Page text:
Just because it’s the winter doesn’t mean that you should totally forget your garden. If you’re in Australia, when northern hemisphere cold predominates winter, you’re in the hot time of year!
But that’s not the point. The point is, there are real things you can do in the winter to prepare your garden for the spring, summer, and fall. In this writing we’ll briefly cover three secrets you might want to put to use here.
Collection Of Wood Ash
Wood ash which develops when you burn a cozy fire in the hearth while the snow falls outside actually has more benefits than you may realize. Such ash actually has excellent fertilization properties. Research to determine the best application for the plants you’re seeking to husband through the coming year. Wood ash is a great fertilizer, there are others.
Sometimes you can find materials you’ll need for certain plants that won’t be available when the season starts, but will be available at reduced cost due to over-stock off-season. While collecting wood ash over the winter, keep an eye out for discounts like these. Most such deals will be just after the season ends; sometimes shops get advance supplies in the winter, too.
Browse Seed Catalogs In Winter To Inform Next Year’s Planting
What moves you? What plants were you unable to husband last year, that you want to get growing this year? The winter is a great time to naturally stimulate your imagination with potential planting possibilities.
What you may want to do is collect varying physical catalogs and browse them before you work the ground. Don’t neglect online seed catalogs, either; you can find some excellent options if you go to My Seed Needs.
Sometimes there are plants that need to be put in the ground as seeds when spring is yet a long-time off, and if you didn’t browse, you’d never learn that. Just because you’re not in the garden physically doesn’t mean you should avoid being in the garden mentally. Think like the ant and the grasshopper!
The grasshopper was lazy while the ant built up resources for winter, then the grasshopper died. But what was that ant doing over the winter? Just twiddling its many thumbs? Of course not! That ant was making plans for summer! Theoretically. The point is, maximize your time, and use winter for planning.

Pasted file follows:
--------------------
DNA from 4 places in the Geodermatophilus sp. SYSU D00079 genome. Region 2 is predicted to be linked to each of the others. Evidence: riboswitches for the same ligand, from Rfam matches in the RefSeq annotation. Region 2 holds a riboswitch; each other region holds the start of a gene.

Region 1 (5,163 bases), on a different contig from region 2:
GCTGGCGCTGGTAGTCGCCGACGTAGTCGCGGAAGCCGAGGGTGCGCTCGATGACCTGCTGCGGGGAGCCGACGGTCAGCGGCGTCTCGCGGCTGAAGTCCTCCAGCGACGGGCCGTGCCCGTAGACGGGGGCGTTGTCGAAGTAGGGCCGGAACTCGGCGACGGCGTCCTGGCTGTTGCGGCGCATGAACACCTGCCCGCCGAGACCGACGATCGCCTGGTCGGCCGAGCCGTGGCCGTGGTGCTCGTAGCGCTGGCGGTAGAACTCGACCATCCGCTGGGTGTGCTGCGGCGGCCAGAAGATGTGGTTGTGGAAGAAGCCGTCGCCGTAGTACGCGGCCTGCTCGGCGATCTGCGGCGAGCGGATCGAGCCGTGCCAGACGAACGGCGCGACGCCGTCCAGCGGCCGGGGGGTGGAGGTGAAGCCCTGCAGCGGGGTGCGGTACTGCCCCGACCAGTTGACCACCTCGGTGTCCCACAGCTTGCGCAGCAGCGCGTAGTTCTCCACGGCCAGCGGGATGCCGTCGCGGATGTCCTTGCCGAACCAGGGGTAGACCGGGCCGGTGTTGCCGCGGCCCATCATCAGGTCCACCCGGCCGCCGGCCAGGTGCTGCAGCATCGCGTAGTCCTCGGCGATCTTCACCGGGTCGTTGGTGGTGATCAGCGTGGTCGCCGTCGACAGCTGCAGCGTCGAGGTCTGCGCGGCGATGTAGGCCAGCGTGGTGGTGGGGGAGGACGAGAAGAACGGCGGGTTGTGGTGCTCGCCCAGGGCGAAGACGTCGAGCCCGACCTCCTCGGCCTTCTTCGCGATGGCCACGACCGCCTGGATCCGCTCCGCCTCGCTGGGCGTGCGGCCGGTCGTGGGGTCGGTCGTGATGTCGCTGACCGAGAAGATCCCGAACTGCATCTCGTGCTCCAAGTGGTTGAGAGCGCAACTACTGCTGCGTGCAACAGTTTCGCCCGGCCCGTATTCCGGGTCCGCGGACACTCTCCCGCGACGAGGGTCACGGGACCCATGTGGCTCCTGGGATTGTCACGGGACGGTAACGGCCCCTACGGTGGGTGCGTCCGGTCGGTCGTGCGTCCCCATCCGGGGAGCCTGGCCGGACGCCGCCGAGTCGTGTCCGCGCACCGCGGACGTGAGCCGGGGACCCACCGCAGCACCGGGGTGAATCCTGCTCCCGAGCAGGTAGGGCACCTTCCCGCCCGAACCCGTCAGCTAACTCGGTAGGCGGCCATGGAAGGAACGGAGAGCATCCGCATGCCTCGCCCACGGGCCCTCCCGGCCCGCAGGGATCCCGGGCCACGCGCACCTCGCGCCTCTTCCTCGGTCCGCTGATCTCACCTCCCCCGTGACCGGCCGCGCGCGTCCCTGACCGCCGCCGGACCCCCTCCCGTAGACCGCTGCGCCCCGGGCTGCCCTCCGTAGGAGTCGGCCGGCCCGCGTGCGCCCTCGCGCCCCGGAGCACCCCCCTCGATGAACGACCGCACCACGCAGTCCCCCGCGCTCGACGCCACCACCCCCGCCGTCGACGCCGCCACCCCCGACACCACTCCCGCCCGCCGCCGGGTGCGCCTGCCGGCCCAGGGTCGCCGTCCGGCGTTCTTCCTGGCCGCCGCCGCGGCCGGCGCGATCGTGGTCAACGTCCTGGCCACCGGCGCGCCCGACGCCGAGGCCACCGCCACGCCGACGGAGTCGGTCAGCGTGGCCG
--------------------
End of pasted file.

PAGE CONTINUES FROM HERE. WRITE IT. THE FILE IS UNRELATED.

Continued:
For Long-Term Blooms (Onions/Leaks) Midwinter Is Planting Time
Long-term bloomers like onions and leaks must be planted in the middle of the winter if you’re going to harvest them with the rest of your crop’s yield. Do it before the first big freeze—even late autumn can be a wise planting time. Timing is all-important if you want to maximize your resources, and have the most bountiful harvest.
Maximizing All Times Of The Year For Your Garden
Winter is cold, especially in northern latitudes where the only green you’ll see is on the pine trees. But just because it’s cold outside doesn’t mean you should freeze your garden planning. There is still work to be done. Supplies can be collected. Plans can be made. There are even certain flora you’ll want to put in the ground early.
As you go about husbanding your garden, you’ll have yearly successes and failures. The year has its cycles, and within them are people and plants. It all works together like a grand mechanism, but organic. Use winter to increase your grasp of the gardening part of this mechanism. It’s a great excuse, if nothing else, to brush up on reading material concerning subject matter agreeable to you.